May 7, 2009
Statement of Comptroller Dugan on the Results of the Supervisory Capital Assessment Program
WASHINGTON — Comptroller of the Currency John C. Dugan issued the following statement today on the results of the Supervisory Capital Assessment Program (SCAP):
The results of the stress test demonstrate the strength of the banking system and its ability to withstand losses and sustain lending, even if economic conditions are more severe than currently anticipated. I want to emphasize several key points about the results of the test.
- First, the stress test is not a solvency test. It is designed to be a significantly adverse, lower probability scenario; it is not a prediction that the scenario will occur or that the bank is undercapitalized or insolvent today.
- Second, the purpose of the test is to create an excess capital buffer in case the adverse scenario comes to pass . Once the buffer is in place, if the adverse scenario occurs, the bank will still be more than adequately capitalized; if it does not, the bank will still be viewed as stronger today for having higher levels of capital in an uncertain world.
- Third, the stress test criteria were appropriately conservative; this was a severe test, and high capital requirements were used to measure success. Conservative assumptions were made with respect to the three key elements of the test: loss rates, revenues, and loan loss reserves. For example, with respect to aggregate loan losses, the 9.1 percent two-year loss rate was higher than any two-year loss rate since 1921, including the worst two-year period of the Great Depression. Similarly, assumed losses on individual categories of loans were very high by historical measures. While our data set for these individual categories goes back only about 20 years, the annualized loss rates in the stress test were substantially higher than the highest annual losses during this period – and the stress test assumed these higher levels for two years, not one. Moreover, the test assumes that these very high rates of loss strike all categories of loans simultaneously, which has not been observed historically – losses generally don’t peak for all types of loans at the same time.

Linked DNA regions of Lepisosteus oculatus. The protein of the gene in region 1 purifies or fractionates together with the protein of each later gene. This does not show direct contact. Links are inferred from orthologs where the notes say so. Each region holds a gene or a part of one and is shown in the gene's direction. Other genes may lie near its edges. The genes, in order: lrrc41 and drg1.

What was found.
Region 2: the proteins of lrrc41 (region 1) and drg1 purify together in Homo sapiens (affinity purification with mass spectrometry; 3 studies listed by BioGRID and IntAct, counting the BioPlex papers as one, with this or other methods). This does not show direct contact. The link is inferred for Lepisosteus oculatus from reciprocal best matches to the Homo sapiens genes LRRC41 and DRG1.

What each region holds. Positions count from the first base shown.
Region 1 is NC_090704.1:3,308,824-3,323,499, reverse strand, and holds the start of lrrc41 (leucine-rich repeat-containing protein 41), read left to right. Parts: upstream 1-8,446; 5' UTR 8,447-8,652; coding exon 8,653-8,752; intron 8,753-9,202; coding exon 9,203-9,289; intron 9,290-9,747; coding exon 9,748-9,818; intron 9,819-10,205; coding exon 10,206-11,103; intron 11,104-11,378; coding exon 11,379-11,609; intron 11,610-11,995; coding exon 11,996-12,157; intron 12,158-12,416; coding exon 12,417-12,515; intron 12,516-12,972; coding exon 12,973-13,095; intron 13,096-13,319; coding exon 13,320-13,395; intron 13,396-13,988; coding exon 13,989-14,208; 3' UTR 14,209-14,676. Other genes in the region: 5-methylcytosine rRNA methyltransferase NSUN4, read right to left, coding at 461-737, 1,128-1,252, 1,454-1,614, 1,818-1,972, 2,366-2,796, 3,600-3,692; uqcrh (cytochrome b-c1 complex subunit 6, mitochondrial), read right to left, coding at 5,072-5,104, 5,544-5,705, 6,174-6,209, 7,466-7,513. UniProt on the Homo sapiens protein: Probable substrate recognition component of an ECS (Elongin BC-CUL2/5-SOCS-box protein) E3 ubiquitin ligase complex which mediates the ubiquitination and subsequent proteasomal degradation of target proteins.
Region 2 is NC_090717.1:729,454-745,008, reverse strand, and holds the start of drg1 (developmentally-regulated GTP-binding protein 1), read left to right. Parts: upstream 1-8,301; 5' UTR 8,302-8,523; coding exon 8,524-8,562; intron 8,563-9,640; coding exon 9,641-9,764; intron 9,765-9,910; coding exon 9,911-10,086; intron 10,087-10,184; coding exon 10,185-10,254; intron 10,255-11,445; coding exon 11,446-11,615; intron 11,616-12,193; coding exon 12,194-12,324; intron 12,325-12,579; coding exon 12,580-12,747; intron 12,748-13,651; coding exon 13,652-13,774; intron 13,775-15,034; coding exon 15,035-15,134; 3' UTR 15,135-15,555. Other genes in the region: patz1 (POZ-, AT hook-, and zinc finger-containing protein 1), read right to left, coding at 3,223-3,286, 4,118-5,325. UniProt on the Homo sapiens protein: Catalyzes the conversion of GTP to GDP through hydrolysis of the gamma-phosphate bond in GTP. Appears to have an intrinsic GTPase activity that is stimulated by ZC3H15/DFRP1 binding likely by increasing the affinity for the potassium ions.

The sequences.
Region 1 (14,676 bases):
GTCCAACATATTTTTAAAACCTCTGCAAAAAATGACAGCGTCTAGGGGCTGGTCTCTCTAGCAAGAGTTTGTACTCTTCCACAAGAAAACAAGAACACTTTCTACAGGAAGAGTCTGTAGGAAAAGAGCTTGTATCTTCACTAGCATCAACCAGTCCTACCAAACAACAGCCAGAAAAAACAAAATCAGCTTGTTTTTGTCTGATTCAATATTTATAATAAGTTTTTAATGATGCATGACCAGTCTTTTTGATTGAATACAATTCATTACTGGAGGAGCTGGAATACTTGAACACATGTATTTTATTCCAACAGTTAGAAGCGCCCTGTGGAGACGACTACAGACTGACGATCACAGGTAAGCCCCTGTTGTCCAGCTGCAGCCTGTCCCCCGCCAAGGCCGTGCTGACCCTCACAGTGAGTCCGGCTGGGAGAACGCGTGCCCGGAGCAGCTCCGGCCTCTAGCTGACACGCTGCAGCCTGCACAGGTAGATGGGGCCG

- Fourth, banks generally had enough overall Tier 1 capital to survive the severe stress – a very positive sign for the overall strength of the banking system. The results show that, with the capital already provided by the U.S. government to these banks last year through the Capital Purchase Program, the 19 banks generally have enough overall Tier 1 capital to withstand an unlikely but very adverse stress period. That is a very positive result.
- Fifth, the test shows that many banks do not have enough Tier 1 common equity for such a stress period, and the key consequence of the test is the need to increase such equity. Supervisors have been concerned about improving the quality of capital to absorb losses, and the test results confirm this concern, showing that some banks need to increase common equity. Doing so should also help address concerns we’ve observed in the market, which appear to value common equity significantly more in times of distress.
- Sixth, the test provides very strong incentives for firms to increase common equity without resorting to the government for same. That’s a good thing, because private capital is far preferable, and banks will have six months to get to that result. Indeed, a number of banks have already announced their intention to raise new common equity, and my fervent hope is that very little government capital will be required at the end of the six-month period.
- One final note of caution: while we have some good news today, credit losses in banks are likely to increase in the coming months across all asset classes. Supervisors are very focused on this concern. Banks will need strong capital to weather these losses while continuing to make loans to creditworthy borrowers – which is exactly what the stress test is designed to ensure. The OCC and the other supervisors will continue ongoing rigorous supervision of banks' capital adequacy.
Thank you very much.